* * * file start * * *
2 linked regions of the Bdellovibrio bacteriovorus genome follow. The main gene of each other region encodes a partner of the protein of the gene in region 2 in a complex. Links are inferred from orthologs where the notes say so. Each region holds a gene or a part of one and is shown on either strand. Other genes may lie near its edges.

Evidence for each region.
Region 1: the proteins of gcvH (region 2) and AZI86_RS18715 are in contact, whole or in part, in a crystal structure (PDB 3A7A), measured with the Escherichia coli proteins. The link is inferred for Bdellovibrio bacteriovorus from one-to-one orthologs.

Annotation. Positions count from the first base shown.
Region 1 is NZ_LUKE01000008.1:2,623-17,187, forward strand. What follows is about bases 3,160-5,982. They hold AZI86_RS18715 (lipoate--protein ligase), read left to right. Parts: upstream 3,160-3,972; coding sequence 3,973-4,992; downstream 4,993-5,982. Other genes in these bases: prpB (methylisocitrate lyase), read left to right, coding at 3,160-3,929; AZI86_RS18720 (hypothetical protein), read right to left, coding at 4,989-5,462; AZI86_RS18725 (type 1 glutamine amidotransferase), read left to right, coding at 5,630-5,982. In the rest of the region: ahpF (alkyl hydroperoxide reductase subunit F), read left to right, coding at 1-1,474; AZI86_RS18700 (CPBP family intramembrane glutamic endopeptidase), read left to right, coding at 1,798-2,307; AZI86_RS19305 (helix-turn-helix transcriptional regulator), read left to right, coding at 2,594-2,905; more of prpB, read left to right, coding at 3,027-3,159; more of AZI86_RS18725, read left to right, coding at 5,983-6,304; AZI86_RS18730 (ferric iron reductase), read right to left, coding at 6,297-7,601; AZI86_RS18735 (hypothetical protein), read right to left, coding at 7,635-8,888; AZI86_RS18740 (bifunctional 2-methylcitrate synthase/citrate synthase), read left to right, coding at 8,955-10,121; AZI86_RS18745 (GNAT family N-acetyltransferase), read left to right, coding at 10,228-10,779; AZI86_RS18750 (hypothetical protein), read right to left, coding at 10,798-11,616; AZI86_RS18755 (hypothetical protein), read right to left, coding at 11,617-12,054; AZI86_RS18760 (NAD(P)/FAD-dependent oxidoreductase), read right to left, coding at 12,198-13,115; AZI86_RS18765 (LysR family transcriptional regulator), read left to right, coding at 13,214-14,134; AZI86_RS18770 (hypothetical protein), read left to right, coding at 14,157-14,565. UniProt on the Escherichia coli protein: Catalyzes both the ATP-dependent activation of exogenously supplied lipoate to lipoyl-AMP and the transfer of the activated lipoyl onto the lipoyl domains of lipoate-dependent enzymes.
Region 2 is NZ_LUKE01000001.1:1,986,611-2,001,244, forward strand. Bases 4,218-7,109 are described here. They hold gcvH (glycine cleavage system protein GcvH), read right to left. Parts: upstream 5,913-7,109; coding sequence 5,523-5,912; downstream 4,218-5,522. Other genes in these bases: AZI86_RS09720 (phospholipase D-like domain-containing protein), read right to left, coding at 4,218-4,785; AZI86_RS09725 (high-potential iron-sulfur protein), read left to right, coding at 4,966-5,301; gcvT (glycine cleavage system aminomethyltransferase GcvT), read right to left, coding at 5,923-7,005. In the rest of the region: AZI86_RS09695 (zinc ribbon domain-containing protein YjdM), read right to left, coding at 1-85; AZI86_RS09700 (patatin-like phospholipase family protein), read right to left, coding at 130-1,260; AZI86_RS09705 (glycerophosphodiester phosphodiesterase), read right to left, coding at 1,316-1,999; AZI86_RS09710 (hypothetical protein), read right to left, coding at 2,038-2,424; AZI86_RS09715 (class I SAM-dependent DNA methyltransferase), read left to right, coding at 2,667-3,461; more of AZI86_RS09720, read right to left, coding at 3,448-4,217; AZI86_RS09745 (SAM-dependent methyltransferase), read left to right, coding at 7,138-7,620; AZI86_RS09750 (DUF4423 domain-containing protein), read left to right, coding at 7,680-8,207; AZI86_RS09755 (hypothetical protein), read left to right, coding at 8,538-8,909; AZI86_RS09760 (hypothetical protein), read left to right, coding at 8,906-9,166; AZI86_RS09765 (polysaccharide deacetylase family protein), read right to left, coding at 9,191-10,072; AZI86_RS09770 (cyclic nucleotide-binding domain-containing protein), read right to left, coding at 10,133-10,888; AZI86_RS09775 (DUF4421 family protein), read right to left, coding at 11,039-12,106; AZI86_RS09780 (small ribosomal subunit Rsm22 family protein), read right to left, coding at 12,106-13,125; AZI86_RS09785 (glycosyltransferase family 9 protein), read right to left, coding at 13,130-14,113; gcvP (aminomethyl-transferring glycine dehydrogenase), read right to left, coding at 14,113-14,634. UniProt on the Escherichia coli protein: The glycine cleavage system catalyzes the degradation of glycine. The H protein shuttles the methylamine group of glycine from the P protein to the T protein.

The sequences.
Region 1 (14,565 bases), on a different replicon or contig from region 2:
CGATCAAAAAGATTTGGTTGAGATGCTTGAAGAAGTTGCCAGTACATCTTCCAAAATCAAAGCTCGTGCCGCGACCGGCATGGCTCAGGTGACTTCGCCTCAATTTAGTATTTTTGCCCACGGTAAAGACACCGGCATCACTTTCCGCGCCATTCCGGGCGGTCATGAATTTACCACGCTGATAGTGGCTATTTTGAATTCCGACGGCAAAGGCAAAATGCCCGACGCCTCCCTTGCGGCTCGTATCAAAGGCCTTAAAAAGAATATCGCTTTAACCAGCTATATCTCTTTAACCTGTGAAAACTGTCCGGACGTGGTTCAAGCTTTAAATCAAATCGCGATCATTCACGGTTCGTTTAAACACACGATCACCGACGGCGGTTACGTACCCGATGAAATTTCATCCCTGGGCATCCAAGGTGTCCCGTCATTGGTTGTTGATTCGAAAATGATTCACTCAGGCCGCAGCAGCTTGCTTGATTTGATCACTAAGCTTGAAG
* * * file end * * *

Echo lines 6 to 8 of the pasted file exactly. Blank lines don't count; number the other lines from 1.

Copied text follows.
Region 2 is NZ_LUKE01000001.1:1,986,611-2,001,244, forward strand. Bases 4,218-7,109 are described here. They hold gcvH (glycine cleavage system protein GcvH), read right to left. Parts: upstream 5,913-7,109; coding sequence 5,523-5,912; downstream 4,218-5,522. Other genes in these bases: AZI86_RS09720 (phospholipase D-like domain-containing protein), read right to left, coding at 4,218-4,785; AZI86_RS09725 (high-potential iron-sulfur protein), read left to right, coding at 4,966-5,301; gcvT (glycine cleavage system aminomethyltransferase GcvT), read right to left, coding at 5,923-7,005. In the rest of the region: AZI86_RS09695 (zinc ribbon domain-containing protein YjdM), read right to left, coding at 1-85; AZI86_RS09700 (patatin-like phospholipase family protein), read right to left, coding at 130-1,260; AZI86_RS09705 (glycerophosphodiester phosphodiesterase), read right to left, coding at 1,316-1,999; AZI86_RS09710 (hypothetical protein), read right to left, coding at 2,038-2,424; AZI86_RS09715 (class I SAM-dependent DNA methyltransferase), read left to right, coding at 2,667-3,461; more of AZI86_RS09720, read right to left, coding at 3,448-4,217; AZI86_RS09745 (SAM-dependent methyltransferase), read left to right, coding at 7,138-7,620; AZI86_RS09750 (DUF4423 domain-containing protein), read left to right, coding at 7,680-8,207; AZI86_RS09755 (hypothetical protein), read left to right, coding at 8,538-8,909; AZI86_RS09760 (hypothetical protein), read left to right, coding at 8,906-9,166; AZI86_RS09765 (polysaccharide deacetylase family protein), read right to left, coding at 9,191-10,072; AZI86_RS09770 (cyclic nucleotide-binding domain-containing protein), read right to left, coding at 10,133-10,888; AZI86_RS09775 (DUF4421 family protein), read right to left, coding at 11,039-12,106; AZI86_RS09780 (small ribosomal subunit Rsm22 family protein), read right to left, coding at 12,106-13,125; AZI86_RS09785 (glycosyltransferase family 9 protein), read right to left, coding at 13,130-14,113; gcvP (aminomethyl-transferring glycine dehydrogenase), read right to left, coding at 14,113-14,634. UniProt on the Escherichia coli protein: The glycine cleavage system catalyzes the degradation of glycine. The H protein shuttles the methylamine group of glycine from the P protein to the T protein.

The sequences.
Region 1 (14,565 bases), on a different replicon or contig from region 2: